The climate crisis can’t be solved by carbon accounting tricks | Simon Lewis
Disaster looms if big finance is allowed to game the carbon offsetting markets to achieve ‘net zero’ emissions
An astonishing global shift is under way: 127 countries have now stated that by mid-century their overall emissions of carbon dioxide will be zero. That includes the EU, US, and UK by 2050 – and China by 2060. Companies are enthusiastically signing up to similar “net zero” goals. Finally the international community seems to have accepted the scientific fact that we need to stop adding greenhouse gases to the atmosphere to stabilise our climate. Dare we hope that the climate crisis can be brought under control?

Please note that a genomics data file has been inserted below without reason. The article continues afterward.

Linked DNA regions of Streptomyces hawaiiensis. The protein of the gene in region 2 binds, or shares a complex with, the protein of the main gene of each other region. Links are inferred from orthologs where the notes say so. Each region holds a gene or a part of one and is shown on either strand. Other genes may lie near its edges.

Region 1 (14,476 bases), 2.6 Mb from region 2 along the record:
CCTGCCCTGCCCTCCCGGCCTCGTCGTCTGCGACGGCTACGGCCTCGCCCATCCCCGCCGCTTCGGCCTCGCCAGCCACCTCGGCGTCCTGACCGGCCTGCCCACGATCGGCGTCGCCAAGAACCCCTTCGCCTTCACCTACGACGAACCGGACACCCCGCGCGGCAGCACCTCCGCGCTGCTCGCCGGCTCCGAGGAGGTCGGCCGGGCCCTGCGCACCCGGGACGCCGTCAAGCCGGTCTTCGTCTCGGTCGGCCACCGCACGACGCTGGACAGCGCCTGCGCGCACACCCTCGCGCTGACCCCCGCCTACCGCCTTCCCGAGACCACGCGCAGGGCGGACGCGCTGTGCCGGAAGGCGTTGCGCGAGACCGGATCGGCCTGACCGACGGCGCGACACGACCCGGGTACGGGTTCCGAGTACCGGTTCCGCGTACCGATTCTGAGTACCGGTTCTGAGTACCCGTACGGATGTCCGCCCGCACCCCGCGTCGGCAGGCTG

Perhaps, but big problems remain. Long-term commitments have not resulted in sufficient near-term actions. The world is on track for emissions to be just 0.5% below 2010 levels by 2030, compared with the 45% needed on the road to net zero by 2050. The pivotal Glasgow Cop26 climate talks in November will need to tackle this. But a more insidious problem is emerging. Net zero increasingly involves highly questionable carbon accounting. As a result, the new politics swirling around net zero targets is rapidly becoming a confusing and dangerous mix of pragmatism, self-delusion and weapons-grade greenwash.